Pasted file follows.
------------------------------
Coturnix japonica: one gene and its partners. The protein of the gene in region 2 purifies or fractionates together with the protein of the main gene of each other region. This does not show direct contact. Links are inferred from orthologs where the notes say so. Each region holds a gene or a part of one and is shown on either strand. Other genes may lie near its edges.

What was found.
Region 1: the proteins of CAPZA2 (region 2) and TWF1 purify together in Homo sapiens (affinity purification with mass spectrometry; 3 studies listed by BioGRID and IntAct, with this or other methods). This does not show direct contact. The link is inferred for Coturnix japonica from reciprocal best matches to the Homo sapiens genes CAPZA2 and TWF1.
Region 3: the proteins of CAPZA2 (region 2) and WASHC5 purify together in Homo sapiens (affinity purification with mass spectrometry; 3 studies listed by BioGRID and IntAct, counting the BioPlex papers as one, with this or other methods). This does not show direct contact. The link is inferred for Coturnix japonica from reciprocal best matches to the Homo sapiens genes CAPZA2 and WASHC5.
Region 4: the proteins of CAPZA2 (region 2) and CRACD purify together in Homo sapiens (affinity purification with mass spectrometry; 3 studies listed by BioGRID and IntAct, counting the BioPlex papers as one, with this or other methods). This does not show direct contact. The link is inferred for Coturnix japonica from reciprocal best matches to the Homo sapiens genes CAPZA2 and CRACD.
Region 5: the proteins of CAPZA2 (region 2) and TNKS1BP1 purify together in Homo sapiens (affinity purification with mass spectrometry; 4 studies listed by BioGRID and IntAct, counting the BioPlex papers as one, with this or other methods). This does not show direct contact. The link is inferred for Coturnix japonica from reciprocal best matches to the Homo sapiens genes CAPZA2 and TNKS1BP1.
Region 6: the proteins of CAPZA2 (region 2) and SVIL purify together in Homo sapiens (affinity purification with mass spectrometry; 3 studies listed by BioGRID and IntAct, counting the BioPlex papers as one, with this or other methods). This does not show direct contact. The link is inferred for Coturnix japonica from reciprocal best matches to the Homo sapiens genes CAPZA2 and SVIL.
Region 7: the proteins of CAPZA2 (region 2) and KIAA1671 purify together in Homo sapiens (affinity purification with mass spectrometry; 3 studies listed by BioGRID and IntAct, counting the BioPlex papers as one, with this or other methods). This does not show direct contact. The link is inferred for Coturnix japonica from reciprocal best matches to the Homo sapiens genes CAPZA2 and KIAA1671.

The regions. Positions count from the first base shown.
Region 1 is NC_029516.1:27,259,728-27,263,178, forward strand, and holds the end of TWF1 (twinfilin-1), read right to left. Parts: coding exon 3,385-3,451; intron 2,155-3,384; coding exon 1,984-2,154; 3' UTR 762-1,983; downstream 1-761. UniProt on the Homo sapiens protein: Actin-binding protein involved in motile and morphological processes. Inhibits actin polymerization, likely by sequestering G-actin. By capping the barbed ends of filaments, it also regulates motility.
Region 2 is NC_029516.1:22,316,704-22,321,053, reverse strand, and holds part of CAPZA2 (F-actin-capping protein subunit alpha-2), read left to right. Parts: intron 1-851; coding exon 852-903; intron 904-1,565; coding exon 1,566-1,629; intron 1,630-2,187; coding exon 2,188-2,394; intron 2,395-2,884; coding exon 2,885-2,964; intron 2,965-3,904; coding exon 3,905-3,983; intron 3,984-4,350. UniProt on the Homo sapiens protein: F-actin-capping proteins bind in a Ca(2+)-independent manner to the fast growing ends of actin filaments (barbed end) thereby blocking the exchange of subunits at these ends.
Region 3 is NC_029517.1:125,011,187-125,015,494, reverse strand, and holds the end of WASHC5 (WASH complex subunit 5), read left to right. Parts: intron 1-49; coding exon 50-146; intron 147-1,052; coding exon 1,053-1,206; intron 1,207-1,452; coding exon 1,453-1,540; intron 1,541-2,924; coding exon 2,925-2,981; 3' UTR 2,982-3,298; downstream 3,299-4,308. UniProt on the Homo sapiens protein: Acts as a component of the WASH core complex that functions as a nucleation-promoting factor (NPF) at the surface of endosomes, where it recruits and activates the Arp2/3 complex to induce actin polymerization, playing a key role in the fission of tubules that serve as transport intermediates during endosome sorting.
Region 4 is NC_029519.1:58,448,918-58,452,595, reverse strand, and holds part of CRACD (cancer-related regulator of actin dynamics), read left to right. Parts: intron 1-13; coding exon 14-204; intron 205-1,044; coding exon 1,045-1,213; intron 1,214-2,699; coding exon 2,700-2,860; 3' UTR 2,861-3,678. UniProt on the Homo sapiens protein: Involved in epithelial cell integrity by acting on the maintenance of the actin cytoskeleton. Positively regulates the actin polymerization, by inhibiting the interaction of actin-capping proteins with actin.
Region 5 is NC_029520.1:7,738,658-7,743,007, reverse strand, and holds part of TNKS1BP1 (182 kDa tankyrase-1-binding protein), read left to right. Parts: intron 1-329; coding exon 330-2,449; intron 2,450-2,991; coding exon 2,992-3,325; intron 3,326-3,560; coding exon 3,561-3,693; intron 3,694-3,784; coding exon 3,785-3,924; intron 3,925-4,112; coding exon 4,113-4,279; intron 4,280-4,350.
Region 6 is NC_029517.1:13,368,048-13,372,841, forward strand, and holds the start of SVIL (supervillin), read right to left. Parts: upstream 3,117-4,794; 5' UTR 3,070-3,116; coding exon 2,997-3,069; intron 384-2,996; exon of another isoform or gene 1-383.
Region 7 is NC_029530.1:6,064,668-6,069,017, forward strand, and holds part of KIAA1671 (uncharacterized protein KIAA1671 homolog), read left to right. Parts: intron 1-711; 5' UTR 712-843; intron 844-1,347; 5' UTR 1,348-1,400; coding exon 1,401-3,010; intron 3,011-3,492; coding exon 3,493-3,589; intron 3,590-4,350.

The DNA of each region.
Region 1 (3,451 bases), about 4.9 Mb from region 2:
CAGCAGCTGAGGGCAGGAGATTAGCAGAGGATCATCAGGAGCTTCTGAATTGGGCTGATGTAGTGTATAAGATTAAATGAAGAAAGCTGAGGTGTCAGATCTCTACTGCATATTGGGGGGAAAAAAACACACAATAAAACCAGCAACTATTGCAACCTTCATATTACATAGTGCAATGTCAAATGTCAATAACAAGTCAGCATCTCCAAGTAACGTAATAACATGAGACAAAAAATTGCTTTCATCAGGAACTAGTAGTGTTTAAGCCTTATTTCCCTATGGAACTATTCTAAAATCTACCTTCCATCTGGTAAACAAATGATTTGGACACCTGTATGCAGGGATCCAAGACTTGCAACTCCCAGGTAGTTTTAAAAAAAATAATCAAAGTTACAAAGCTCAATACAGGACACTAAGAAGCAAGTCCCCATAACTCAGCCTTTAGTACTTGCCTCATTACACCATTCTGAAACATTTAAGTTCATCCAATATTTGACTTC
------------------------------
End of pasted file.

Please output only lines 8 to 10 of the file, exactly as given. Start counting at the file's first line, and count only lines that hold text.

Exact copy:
Region 7: the proteins of CAPZA2 (region 2) and KIAA1671 purify together in Homo sapiens (affinity purification with mass spectrometry; 3 studies listed by BioGRID and IntAct, counting the BioPlex papers as one, with this or other methods). This does not show direct contact. The link is inferred for Coturnix japonica from reciprocal best matches to the Homo sapiens genes CAPZA2 and KIAA1671.

The regions. Positions count from the first base shown.
Region 1 is NC_029516.1:27,259,728-27,263,178, forward strand, and holds the end of TWF1 (twinfilin-1), read right to left. Parts: coding exon 3,385-3,451; intron 2,155-3,384; coding exon 1,984-2,154; 3' UTR 762-1,983; downstream 1-761. UniProt on the Homo sapiens protein: Actin-binding protein involved in motile and morphological processes. Inhibits actin polymerization, likely by sequestering G-actin. By capping the barbed ends of filaments, it also regulates motility.